Jail population daily rates grow, new hires anticipated
Published 5:48 am Monday, March 27, 2017
The number of inmates in the Mower County Jail has grown, and Mower County Sheriff Teresa Amazi said “we would anticipate” more hires to handle the numbers.
In a report to the Mower County Board of Commissioners, Chief Deputy Mark May said the average daily rate of prisoners in February was 89; by mid-March, the number was 82.
A year ago, February’s average daily rate was 65, according to past reports. By March 9, 2016, there were 59 prisoners housed in the jail.
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“The [growth of the] jail population is of great concern,” said Amazi.
While jail populations will spike on occasion, the bigger concern is a jump that remains high.
The worry about numbers has nothing to do with housing — but it has everything to do with prisoner-to-staff ratios. Right now, there are 32 employees in the jail — administration included — to handle all shifts of the jail. Two more employees are being trained.
The high caseload in the county prompted a third judgeship to be created in June 2016. Judge Christa Daily joined Mower County Judges Jeffrey Kritzer and Kevin Siefken — and initiated a busier jail, said Amazi.
“When we had two [judges], there might be a year and half wait for a trial,” she said. “With a third judge, we have more people going through the system faster.”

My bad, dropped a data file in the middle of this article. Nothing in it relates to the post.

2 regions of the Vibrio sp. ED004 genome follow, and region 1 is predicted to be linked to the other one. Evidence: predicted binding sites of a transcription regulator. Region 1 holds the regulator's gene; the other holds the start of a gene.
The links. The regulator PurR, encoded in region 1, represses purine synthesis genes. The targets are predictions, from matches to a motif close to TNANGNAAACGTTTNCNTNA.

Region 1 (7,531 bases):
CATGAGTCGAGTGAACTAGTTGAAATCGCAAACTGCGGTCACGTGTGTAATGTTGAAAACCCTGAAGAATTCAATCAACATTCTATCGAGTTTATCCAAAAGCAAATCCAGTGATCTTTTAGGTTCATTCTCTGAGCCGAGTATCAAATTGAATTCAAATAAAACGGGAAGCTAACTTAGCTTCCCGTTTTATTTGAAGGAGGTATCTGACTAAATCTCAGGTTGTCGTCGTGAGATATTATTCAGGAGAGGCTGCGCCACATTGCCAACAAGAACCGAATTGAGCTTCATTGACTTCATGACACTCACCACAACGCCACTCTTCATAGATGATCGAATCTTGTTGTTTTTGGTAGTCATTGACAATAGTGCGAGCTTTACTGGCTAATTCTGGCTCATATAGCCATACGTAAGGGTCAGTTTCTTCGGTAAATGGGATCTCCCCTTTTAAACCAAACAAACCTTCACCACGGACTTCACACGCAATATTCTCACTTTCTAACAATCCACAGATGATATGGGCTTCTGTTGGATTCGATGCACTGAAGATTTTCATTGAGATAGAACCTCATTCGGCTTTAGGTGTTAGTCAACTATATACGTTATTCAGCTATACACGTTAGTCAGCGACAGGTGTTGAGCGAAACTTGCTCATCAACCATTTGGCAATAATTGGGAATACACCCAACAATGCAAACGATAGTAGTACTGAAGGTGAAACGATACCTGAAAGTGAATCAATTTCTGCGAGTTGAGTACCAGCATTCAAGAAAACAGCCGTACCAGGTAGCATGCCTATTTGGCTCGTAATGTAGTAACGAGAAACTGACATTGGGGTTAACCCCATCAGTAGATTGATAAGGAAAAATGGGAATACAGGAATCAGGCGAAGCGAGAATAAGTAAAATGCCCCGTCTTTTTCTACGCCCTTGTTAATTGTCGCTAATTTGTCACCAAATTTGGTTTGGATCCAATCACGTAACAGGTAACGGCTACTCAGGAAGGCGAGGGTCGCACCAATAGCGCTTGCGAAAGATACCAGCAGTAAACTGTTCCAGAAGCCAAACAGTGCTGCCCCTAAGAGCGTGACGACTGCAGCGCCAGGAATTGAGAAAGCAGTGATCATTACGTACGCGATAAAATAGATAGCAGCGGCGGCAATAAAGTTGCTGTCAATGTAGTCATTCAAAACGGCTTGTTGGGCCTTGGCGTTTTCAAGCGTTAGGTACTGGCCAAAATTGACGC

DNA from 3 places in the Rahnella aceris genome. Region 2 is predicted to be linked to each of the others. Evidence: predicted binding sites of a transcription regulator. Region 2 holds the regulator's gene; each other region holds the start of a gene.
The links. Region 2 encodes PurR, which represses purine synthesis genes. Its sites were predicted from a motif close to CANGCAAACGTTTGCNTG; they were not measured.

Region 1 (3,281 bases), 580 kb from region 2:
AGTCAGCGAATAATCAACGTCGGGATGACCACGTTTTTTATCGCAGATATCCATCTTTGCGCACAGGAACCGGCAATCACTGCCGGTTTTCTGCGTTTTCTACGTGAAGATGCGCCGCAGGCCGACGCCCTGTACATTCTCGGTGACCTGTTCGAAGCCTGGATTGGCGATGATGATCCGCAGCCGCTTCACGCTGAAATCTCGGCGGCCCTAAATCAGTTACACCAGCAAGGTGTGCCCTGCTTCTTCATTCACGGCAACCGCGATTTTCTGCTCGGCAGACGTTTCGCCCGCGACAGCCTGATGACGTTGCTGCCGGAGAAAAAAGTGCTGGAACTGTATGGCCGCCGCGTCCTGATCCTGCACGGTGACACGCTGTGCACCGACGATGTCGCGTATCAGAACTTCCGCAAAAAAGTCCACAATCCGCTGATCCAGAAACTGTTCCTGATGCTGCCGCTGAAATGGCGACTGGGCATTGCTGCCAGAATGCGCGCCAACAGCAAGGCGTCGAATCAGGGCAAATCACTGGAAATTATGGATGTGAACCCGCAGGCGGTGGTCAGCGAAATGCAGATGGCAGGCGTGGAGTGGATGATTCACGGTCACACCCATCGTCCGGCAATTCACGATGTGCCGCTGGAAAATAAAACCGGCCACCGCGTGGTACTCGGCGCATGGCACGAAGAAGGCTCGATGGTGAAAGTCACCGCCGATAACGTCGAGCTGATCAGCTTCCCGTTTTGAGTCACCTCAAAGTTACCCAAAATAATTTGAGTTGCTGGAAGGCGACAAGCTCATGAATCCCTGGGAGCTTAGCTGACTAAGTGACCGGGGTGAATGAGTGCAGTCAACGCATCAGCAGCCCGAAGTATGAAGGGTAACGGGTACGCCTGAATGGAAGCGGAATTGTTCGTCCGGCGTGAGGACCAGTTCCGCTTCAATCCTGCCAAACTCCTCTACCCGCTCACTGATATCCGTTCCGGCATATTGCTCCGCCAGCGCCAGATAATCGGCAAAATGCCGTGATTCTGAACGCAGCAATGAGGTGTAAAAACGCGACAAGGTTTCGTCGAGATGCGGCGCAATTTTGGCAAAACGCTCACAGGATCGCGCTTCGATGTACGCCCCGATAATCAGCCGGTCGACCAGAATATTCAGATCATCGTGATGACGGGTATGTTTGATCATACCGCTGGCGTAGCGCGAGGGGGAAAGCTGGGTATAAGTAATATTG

While jail personnel are busy, so are the deputies. There were 349 instances of deputies serving papers — subpoenas, court summons, etc. — which is a significant number, said Amazi and having 75 transports over that period “is a lot,” she said.
Her transport deputy, she said, knows the intake person at Minnesota State Correctional Facility at Red Wing so well that they are “on a first-name basis; they know their children’s names, too,” she said.
She said Mower County has a jail population that is only second to Olmsted County in southeastern Minnesota, “and not by much.”
Also reported to the board was that 387, half-pound bags of medicine were turned into the sheriff’s office since January. The drugs, part of the county’s drug take-back program, are taken to the Olmsted County waste incinerator to be destroyed.
May also reported to the board that use of heroin continues to “be on an uptick: and, in recent months, it has been found showing up in the drug fentanyl. The mixture of the two, officials say, can be explosive and cause overdoses. The recovery of such drugs, May said, is dangerous to be handled by deputies, and there have been instances of squads being contaminated by the drug.